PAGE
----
I had this stupid idea in my head since I saw Pentagram’s milquetoast redesign of Microsoft’s Windows 8 logo. I’m sure this has been done to death, but my redesign is more of a commentary on Pentagram’s involvement, and the potentially million dollars it took to have Paula Scher create it.
Nicholas Hanna seems like he gets bored easily. With a Bachelor of Science in Architecture from McGill University and a Master of Architecture from Yale, the guy has the knowledge and curiosity to make some really cool stuff, like the Water Calligraphy Device. Water calligraphy is a thing in China, where old guys chill out in parks with brushes on poles, writing beautiful marks onto the ground.
Nicholas has created the modern day equivalent. Rigging up a trike with a computer and some water jets, he rolls around the city writing bits of propaganda like, “Civilization comes from every individual, to contribute from every little thing.” It’s a really amazing idea, and it’s cool to see how people react as he passes them by. Although, I feel like if this sort of concept was brought to America it would be abused and used for evil purposes like Burger King advertisements.
To see the rest of the messages he writes, click here.
What’s great about the design of this house, called the FRP House after its fiber-reinforced polymer structure, is the experimental nature of the material. And by experimental, I don’t mean just different like an experimental hairstyle or the kind of experimenting that happens during college; instead, I appreciate that Atelier FCJZ, based in Beijing, is conducting tests and collecting data about an unusual structural system. By testing the compressive, tensile and bending strength of their design, the building mock-ups are approaching building reality. Someone had to be the the first to try reinforcing concrete with steel, right? Someone had to be the first to try braided hair.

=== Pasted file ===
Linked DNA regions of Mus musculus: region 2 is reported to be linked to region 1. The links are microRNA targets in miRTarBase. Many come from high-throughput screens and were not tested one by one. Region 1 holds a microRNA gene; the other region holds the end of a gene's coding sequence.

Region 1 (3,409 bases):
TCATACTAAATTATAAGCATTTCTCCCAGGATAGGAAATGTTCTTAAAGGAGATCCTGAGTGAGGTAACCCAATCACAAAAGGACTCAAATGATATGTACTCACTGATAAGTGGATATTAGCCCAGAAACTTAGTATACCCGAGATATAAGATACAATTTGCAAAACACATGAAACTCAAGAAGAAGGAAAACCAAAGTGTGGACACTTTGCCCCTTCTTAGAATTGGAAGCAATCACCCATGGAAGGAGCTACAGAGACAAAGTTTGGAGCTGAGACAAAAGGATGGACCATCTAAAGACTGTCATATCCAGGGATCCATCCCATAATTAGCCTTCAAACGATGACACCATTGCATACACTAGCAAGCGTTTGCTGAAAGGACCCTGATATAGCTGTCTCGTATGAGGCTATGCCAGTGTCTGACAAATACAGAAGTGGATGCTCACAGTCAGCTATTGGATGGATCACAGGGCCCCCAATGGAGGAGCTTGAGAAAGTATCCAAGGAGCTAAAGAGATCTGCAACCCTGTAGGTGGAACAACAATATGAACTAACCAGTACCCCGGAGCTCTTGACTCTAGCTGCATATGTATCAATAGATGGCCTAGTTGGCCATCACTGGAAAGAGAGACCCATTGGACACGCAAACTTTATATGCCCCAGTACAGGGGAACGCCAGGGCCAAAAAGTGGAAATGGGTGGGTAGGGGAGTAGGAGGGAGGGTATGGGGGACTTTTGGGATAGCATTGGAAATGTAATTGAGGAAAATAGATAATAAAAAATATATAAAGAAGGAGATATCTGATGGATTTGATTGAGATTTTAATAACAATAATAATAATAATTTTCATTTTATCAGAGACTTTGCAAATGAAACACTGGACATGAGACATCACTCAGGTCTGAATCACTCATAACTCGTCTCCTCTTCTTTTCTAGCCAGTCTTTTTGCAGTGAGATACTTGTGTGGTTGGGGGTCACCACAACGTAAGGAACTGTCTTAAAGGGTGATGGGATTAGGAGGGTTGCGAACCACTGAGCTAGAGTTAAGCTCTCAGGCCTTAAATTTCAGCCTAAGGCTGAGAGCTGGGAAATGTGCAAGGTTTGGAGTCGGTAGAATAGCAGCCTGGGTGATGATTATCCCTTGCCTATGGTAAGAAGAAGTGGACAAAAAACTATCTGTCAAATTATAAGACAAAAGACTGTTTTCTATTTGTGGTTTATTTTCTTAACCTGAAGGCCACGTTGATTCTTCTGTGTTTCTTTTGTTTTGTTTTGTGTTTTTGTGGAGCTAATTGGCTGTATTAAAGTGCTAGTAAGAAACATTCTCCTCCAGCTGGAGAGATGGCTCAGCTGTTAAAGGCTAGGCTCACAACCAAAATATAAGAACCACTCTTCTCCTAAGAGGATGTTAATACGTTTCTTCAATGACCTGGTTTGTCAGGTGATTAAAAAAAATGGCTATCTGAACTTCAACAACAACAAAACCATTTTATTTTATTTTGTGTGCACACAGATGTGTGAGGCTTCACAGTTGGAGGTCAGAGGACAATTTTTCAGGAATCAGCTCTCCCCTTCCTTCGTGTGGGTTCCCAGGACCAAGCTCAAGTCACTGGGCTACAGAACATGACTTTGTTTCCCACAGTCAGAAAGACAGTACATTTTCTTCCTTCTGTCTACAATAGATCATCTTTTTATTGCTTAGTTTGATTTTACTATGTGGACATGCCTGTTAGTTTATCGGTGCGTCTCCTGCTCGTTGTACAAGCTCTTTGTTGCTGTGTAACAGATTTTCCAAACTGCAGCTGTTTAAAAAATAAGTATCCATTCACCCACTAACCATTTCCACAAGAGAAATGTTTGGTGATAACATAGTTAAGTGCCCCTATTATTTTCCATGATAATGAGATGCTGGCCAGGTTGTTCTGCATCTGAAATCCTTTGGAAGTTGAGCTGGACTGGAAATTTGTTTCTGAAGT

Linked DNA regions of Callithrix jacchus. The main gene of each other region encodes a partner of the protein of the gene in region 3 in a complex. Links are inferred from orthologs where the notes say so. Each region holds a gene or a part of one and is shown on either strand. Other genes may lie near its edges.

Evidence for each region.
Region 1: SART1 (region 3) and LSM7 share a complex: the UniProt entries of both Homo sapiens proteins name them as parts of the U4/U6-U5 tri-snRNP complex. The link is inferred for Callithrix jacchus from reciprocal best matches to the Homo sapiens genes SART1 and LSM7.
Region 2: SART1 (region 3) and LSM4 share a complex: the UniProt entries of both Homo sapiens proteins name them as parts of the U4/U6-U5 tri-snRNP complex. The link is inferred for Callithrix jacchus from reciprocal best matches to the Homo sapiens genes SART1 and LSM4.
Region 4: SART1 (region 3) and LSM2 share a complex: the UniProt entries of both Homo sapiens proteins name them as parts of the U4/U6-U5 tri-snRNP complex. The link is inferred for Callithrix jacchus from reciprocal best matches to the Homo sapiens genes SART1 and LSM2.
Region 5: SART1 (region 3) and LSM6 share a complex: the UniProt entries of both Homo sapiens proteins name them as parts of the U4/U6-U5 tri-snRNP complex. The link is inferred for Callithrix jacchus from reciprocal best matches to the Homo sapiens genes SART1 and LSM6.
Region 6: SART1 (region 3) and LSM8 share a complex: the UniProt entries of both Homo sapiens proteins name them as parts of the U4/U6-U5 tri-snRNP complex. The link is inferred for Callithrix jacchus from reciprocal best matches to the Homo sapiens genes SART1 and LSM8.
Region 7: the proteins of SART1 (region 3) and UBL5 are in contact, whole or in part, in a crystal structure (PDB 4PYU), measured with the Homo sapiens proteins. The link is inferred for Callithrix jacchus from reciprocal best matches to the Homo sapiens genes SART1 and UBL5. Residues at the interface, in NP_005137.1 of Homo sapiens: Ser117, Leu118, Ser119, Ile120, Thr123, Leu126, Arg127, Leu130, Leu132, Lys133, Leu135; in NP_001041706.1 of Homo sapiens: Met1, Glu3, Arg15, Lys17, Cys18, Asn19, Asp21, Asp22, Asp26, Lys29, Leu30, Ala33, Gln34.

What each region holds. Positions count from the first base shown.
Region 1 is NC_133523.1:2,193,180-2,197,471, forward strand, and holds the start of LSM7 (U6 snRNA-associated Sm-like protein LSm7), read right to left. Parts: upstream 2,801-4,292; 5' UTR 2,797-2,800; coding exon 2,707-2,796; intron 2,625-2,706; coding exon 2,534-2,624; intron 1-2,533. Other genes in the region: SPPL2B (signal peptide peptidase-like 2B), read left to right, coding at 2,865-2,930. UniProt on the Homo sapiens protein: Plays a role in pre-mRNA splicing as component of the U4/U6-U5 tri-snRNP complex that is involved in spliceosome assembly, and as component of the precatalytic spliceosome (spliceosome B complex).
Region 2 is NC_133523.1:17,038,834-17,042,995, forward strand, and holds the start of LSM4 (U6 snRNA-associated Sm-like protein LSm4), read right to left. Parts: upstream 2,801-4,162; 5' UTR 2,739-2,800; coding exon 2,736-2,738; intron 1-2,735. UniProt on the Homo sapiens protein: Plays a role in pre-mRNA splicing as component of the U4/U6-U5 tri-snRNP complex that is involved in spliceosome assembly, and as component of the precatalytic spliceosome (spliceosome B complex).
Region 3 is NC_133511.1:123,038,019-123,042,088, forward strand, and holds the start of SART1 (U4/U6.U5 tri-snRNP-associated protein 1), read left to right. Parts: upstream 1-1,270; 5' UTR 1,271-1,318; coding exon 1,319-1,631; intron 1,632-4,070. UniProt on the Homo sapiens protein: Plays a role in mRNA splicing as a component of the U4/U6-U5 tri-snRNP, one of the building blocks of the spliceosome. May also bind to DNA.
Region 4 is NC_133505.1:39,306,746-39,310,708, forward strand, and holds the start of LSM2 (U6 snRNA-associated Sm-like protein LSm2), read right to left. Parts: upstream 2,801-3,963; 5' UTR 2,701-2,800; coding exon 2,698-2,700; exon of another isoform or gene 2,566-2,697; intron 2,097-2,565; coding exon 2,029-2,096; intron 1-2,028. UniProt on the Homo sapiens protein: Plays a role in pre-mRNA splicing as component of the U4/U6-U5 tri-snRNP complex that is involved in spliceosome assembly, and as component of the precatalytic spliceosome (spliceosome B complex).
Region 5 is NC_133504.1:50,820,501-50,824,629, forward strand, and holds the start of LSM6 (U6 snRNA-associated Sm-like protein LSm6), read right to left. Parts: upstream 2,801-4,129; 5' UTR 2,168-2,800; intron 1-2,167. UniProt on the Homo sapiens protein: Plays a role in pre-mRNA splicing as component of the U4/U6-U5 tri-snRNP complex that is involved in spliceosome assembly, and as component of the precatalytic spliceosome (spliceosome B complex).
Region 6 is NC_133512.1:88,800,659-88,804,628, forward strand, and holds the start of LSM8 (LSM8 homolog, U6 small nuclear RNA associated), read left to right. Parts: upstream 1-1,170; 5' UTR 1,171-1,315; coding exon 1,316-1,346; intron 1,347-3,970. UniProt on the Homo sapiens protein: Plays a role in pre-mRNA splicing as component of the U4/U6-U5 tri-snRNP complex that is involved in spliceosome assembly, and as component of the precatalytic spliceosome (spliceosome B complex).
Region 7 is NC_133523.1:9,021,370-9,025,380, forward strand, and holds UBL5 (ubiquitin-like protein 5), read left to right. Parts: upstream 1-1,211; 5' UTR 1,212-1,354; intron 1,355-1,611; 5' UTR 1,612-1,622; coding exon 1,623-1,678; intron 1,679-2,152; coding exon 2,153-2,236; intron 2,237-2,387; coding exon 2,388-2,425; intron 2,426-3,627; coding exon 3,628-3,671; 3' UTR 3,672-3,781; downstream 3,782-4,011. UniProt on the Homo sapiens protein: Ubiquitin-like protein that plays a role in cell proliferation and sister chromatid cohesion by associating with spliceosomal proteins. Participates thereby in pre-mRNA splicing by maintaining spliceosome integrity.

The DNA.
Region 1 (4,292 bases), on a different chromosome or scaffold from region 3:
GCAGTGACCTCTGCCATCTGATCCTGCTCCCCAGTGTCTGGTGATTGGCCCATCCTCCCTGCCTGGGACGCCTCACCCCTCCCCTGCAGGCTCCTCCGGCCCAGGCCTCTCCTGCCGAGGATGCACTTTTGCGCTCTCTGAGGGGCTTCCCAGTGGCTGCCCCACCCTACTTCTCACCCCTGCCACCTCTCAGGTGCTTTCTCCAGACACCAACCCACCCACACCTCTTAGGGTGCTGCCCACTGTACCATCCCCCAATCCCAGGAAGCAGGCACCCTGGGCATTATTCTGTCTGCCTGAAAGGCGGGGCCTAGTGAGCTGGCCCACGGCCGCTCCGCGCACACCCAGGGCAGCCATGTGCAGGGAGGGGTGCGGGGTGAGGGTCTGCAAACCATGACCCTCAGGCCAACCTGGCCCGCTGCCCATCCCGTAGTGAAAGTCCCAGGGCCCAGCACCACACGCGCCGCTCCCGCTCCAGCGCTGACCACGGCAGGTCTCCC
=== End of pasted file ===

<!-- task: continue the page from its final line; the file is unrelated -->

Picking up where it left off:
The first person who braided his/her hair must have looked alien to folks who had never seen braided hair before. “What is… this… headropes?” But the design of this house is simple and modern in a way that doesn’t look so jarring. I can easily find articles published about fiber reinforced polymers in buildings systems from over a decade ago, and as this experimental material moves toward reality, it will confront new challenges (like how the enclosure system will work in this configuration). Still it’s nice to see architects experiment and to be reminded that building science didn’t stop progressing when we started using concrete and steel. Our future is an infinite series of new materials, the structures they enable, and the hairstyles we will wear inside them.
I stumbled upon Marta Bakowski’s work after she randomly tweeted at me, so of course, in my true Internet stalker style, I checked out her work and found a beautiful gem. She started this amazing self-initiated project to create toys with emotion. These toys are simple, made of simple materials and basic colors, but they’re absolutely charming and I’d love to own an entire set of these. Here’s what she had to say about the project:
Employing inherently playful materials such as springs, feathers, motors and gears, I created a series of small abstract, often geometrical constructions that I animated with a distinct rhythm and endearing characteristics, almost bringing each ‘creature’ to life.
This series of experiments resulted in a collection of colorful mechanical wooden toys, desirable to children and adults alike, which prove that fantasy is not necessarily a “stage one grows out of”.
You can check out some of her early prototypes in the video below, which gives you a great idea of exactly how fun these would be.
It’s only been recently that I’ve decided to opt for a nice pair of headphones, after trying out Kyle’s Sony MDR-V150′s.True audiophiles may balk, but consider this: I’ve used iPod headphones my entire life. The one thing I’ve noticed though is that there’s never really a great place to put my headphones, they’re just large enough to awkward. So when I spotted this MacHook by Workerman, I realized it was a perfect and elegant solution.
The MacHook is made in the USA from Baltic Birch, sealed with an all natural wax finish, and sticks to your computer with “nano-suction technology”, which sounds made up to me, but I’ll give them the benefit of a doubt. Major props to Adam Brackney for creating a really smart solution.